Computer Language - (Compiler|Interpreter) - Language translator
Table of Contents
1 - About
Computer Language are written in plain text. However, computers interpret only particular sequence of instructions. This transformation from a plain text language to instructions is called compilation and is done by a compiler. Once a program's code is compiled, the program's code has been turned into machine language.
The first compiler was written by Grace Hopper, in 1952, for the A-0 System language. The term compiler was coined by Hopper.
The translation program is called a compiler, and the text to be translated is called source text (or sometimes source code).
The first compiler was for the language Fortran (formula translator) around 1956. The intricacy and complexity of the translation process could be reduced only by choosing a clearly defined, well structured source language. This occurred for the first time in 1960 with the advent of the language Algol 60, which established the technical foundations of compiler design that still are valid today. For the first time, a formal notation was also used for the definition of the language's structure (Naur, 1960).
The translation process is now guided by the structure of the analysed text. The text is:
- parsed into its components according to the given syntax.
For the most elementary components, their semantics is recognized. The meaning of the source text must be preserved by the translation.
When a code doesn't need a compiler, it runs using an interpreter and is then interpreted. The translation process is done typically from top to bottom, line by line, every time the program is run.
2 - Articles Related
3 - JIT (Just in Time Compilation)
A system implementing a JIT compiler typically continuously analyses the code being executed and identifies parts of the code where the speedup gained from compilation would outweigh the overhead of interpreting that code. JIT compilation combines the speed of compiled code with the flexibility of interpretation
4 - Translation (steps|pass)
The translation process essentially consists of the following parts:
- Syntax analysis (Parser)): The sequence of token is transformed into a representation that directly mirrors the syntactic structure of the source. Checking: In addition to syntactic rules, compatibility rules (types of operators and operands) that define the language are verified. This phase builds as first a concrete syntax tree (CST, parse tree), and then transform it into an abstract syntax tree (AST, syntax tree).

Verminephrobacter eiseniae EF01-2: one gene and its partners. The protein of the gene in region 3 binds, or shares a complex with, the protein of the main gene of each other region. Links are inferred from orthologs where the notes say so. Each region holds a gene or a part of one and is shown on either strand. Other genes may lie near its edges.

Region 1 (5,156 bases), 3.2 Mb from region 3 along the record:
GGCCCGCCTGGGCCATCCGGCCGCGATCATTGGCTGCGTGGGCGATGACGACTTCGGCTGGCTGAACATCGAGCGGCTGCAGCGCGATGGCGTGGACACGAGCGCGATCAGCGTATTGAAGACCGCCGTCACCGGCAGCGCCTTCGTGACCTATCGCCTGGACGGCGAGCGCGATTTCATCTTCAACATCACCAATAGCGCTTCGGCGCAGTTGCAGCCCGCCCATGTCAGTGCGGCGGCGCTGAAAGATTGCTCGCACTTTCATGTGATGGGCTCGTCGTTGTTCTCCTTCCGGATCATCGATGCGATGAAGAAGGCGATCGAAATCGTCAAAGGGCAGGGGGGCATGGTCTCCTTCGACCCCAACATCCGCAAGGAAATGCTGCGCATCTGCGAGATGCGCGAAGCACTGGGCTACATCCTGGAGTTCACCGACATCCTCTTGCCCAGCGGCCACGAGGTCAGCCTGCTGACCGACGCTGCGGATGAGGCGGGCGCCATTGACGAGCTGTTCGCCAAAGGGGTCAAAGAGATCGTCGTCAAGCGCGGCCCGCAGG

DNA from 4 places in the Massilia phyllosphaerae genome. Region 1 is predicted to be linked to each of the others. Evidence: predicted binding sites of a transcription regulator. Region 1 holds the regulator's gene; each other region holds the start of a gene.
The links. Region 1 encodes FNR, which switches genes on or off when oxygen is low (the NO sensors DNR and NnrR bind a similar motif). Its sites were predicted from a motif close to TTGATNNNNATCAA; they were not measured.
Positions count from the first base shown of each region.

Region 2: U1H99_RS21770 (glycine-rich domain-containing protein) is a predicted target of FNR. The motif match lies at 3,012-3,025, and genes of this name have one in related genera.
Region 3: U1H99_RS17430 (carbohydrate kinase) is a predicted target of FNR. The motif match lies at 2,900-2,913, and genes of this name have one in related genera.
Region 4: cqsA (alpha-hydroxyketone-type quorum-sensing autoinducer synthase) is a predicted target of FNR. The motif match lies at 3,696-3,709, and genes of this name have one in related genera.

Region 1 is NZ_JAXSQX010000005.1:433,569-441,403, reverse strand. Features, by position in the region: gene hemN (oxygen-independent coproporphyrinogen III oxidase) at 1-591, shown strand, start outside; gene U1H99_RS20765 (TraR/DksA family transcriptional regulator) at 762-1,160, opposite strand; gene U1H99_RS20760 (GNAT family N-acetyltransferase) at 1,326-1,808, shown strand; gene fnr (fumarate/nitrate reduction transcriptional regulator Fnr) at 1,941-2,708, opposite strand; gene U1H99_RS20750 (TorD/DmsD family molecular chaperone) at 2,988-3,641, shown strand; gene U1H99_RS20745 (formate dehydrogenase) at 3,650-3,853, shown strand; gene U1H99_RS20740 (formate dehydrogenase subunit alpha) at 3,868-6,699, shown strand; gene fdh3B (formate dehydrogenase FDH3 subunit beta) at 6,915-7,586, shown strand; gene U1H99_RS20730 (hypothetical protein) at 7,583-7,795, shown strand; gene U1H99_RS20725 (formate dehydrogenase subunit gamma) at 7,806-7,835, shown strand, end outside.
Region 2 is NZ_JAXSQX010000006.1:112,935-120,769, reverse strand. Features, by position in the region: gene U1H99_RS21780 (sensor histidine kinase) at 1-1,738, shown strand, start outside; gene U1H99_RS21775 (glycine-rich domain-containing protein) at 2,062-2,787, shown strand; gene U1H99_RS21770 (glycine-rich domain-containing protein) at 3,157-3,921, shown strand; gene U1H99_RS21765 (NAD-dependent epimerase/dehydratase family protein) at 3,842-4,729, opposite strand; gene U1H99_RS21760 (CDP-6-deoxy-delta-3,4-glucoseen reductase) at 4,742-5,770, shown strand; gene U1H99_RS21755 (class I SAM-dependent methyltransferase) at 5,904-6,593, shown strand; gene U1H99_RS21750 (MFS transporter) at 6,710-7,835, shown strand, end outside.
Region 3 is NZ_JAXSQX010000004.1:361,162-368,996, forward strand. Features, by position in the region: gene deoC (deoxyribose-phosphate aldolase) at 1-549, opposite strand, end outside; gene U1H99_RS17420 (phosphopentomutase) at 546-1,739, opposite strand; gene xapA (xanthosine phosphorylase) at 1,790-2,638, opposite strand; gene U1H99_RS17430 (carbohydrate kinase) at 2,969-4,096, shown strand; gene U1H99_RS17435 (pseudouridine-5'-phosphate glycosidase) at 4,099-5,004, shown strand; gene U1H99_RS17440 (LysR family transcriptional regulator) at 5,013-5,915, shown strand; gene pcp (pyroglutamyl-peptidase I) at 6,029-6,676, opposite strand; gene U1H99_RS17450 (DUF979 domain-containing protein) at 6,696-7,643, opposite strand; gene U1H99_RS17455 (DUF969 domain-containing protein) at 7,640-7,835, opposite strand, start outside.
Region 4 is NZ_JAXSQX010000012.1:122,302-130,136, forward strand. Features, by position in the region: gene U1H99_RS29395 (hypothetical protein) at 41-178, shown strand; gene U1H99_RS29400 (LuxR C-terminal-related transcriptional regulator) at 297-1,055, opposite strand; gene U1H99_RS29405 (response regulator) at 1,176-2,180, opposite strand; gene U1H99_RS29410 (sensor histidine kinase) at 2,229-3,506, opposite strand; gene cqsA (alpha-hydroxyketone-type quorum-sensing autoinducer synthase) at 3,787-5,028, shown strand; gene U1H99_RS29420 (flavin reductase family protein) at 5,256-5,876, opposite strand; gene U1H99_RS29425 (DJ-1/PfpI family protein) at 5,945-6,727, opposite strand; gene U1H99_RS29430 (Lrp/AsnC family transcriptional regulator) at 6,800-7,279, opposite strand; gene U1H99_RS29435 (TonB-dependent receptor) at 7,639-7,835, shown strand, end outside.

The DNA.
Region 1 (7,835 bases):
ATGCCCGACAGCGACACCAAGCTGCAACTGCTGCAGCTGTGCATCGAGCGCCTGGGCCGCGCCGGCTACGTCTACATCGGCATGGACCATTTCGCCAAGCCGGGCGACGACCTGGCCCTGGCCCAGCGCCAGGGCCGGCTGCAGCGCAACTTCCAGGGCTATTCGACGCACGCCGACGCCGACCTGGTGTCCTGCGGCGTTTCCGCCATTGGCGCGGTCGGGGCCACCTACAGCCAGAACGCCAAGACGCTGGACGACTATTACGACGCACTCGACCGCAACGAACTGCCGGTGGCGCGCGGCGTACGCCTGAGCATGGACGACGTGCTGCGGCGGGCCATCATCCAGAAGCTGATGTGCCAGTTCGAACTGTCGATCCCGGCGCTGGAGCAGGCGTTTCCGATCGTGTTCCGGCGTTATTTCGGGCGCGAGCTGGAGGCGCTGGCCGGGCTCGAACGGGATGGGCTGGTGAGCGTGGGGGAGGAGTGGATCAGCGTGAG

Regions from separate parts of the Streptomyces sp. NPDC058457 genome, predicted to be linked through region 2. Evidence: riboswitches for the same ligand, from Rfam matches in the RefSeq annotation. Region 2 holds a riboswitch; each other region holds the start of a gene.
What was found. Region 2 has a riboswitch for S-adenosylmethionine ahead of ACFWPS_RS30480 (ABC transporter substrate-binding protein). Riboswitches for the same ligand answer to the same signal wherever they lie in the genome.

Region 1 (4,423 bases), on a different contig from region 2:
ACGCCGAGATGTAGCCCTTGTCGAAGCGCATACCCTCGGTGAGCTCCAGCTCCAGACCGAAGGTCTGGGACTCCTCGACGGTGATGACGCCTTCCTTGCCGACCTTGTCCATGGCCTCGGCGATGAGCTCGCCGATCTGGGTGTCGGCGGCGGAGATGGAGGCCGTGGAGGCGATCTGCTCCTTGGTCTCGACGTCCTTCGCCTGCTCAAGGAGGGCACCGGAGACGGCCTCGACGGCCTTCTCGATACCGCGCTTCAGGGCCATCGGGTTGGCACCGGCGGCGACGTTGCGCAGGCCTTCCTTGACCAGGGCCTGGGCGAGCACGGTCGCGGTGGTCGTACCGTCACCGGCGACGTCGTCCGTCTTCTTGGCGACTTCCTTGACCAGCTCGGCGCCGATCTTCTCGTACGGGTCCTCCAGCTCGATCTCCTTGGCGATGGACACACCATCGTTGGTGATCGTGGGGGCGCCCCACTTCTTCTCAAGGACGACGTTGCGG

- Semantic analysis. Semantic analysis is the phase in which the compiler adds semantic information to the parse tree.
- Code generation: A sequence of instructions taken is generated. In general it is the most involved part and was break in multi-part of pass.
5 - Implementation
5.1 - Lexer and parser generation
In simple cases, the lexer and the parser are automatically generated from the grammar file of the language with a Compiler-Compiler. In more complex cases, manual modifications or written by hand are required.
The lexical grammar and phrase grammar are usually context-free grammars, which simplifies analysis significantly, with context-sensitivity handled at the semantic analysis phase. The semantic analysis phase is generally more complex and written by hand, but can be partially or fully automated using attribute grammars.
5.2 - Lexical Analysis and Parsing in one step
5.2.1 - Serially
Lexical Analysis can be combined with the parsing step in scannerless parsing. Parsing is done at the character level, not the token level.
5.2.2 - Concurrently
In processing computer languages, semantic processing generally comes after syntactic processing (parser), but in some cases semantic processing is necessary for complete syntactic analysis, and these are done together or concurrently.
5.3 - One pass
6 - Type
6.1 - Cross
A compiler which generates code for a computer different from the one executing the compiler is called a cross compiler. The generated code is then transferred to the device.